Earth is doomed. Aliens have come and their only mission is to destroy us. Our best hope for survival is held in the hands of brave and brilliant technology guy David Levinson (Jeff Goldblum) and brave and brilliant fighter pilot Steven Hiller (Will Smith) as they fly a repaired alien spacecraft right into the center of the evil mothership to deliver a computer virus that just might save the earth. The odds are against them but they have to try.
And in those climactic action movie moments, where we don’t know if our heroes are safe, we don’t know if earth is safe, Julius Levinson, David’s father, gathers a group of frightened people to circle up and says the Shema.
Let me just say that again, in the climactic moments of a hugely famous and popular action movie those on earth are lead in prayer while they wait to find out the fate of the entire world… and it’s in Hebrew. That’s really not something you see every day.
Actually let’s rewind a few steps, where did David get the earth saving idea to give the aliens a computer virus? Well he’d given up. And his father came in and said this to him,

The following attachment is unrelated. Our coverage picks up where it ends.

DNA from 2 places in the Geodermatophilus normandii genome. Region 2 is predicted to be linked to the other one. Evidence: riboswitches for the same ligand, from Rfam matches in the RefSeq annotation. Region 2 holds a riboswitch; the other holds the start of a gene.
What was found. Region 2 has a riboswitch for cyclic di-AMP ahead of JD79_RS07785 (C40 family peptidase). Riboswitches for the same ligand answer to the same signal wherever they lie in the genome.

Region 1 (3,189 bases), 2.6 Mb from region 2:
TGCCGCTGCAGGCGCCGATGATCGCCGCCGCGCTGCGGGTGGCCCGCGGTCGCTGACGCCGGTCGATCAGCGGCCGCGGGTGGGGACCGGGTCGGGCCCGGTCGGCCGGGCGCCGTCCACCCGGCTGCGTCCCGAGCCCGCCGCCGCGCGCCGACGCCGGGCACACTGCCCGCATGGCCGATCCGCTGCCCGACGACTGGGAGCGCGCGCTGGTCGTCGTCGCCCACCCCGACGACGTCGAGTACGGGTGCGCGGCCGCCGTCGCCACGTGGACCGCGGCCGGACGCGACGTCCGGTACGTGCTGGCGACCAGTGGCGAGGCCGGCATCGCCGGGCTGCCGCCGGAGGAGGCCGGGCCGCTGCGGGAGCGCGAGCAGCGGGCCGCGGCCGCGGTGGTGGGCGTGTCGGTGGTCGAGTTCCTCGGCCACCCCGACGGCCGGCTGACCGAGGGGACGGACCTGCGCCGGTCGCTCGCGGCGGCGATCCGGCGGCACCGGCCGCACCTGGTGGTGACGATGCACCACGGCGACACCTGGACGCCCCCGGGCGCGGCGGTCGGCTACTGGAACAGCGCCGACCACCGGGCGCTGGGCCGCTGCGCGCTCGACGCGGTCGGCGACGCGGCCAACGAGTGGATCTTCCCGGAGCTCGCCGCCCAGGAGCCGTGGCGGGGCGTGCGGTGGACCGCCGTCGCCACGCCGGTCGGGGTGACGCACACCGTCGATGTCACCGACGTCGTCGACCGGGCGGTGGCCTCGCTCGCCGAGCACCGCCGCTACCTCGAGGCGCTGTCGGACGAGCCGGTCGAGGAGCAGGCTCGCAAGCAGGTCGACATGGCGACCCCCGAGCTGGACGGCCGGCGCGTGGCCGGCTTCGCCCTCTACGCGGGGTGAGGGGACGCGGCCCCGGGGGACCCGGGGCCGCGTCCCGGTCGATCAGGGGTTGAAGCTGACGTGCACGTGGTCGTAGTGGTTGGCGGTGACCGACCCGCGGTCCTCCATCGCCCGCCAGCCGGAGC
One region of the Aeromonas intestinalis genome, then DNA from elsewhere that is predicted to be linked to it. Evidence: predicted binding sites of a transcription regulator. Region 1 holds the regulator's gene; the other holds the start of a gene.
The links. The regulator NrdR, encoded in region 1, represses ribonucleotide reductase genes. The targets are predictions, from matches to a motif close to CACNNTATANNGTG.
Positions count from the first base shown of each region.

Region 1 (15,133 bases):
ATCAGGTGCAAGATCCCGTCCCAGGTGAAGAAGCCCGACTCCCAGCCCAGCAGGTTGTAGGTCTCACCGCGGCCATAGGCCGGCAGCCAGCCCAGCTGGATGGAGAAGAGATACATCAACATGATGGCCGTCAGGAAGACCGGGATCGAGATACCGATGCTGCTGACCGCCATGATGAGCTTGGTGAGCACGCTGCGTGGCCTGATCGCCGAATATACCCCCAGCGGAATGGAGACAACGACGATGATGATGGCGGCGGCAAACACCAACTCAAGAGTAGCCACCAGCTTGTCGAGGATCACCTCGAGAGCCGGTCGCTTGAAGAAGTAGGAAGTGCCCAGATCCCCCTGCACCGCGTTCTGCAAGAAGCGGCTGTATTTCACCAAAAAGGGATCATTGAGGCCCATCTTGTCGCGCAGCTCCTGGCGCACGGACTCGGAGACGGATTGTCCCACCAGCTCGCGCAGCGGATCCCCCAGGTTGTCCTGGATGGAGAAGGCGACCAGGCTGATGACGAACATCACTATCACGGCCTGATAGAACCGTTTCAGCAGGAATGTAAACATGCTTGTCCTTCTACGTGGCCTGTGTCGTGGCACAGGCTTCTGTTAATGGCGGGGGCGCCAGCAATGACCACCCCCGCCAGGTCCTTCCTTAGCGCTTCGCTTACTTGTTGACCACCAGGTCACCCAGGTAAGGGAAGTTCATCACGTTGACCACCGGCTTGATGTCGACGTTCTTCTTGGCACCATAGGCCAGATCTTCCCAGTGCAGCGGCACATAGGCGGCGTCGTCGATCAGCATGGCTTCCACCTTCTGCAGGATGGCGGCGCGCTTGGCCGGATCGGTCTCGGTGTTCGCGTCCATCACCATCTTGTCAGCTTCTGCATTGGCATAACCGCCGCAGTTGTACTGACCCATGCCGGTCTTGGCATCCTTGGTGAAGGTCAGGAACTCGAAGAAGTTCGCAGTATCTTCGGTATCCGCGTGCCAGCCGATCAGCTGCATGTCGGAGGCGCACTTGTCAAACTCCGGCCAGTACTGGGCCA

"Everyone loses faith at some point in their life, look at myself, I haven’t spoken to God since your mother died. But you know, sometimes we have to remember what we still have."
Well… You still have your health. Now get off this freezing concrete floor before you catch a cold.”
Which of course in the way of movies that catch a cold gives him the idea to give the aliens a computer virus. If only such things ever came from my parents reminding me to take a sweater. But before he goes up risking his life to save the planet his father hands him some airsickness bags, just in case, and he hands his father a prayer book and a yarmulke, “just in case”. And in that climactic moment, as everything is on fire and things look doomed, his father talks to God.
Look I’m not saying that Independence Day, one of the best and most beloved action movies of all time is a film in which Judaism saves the earth. But I’m not saying it’s not either.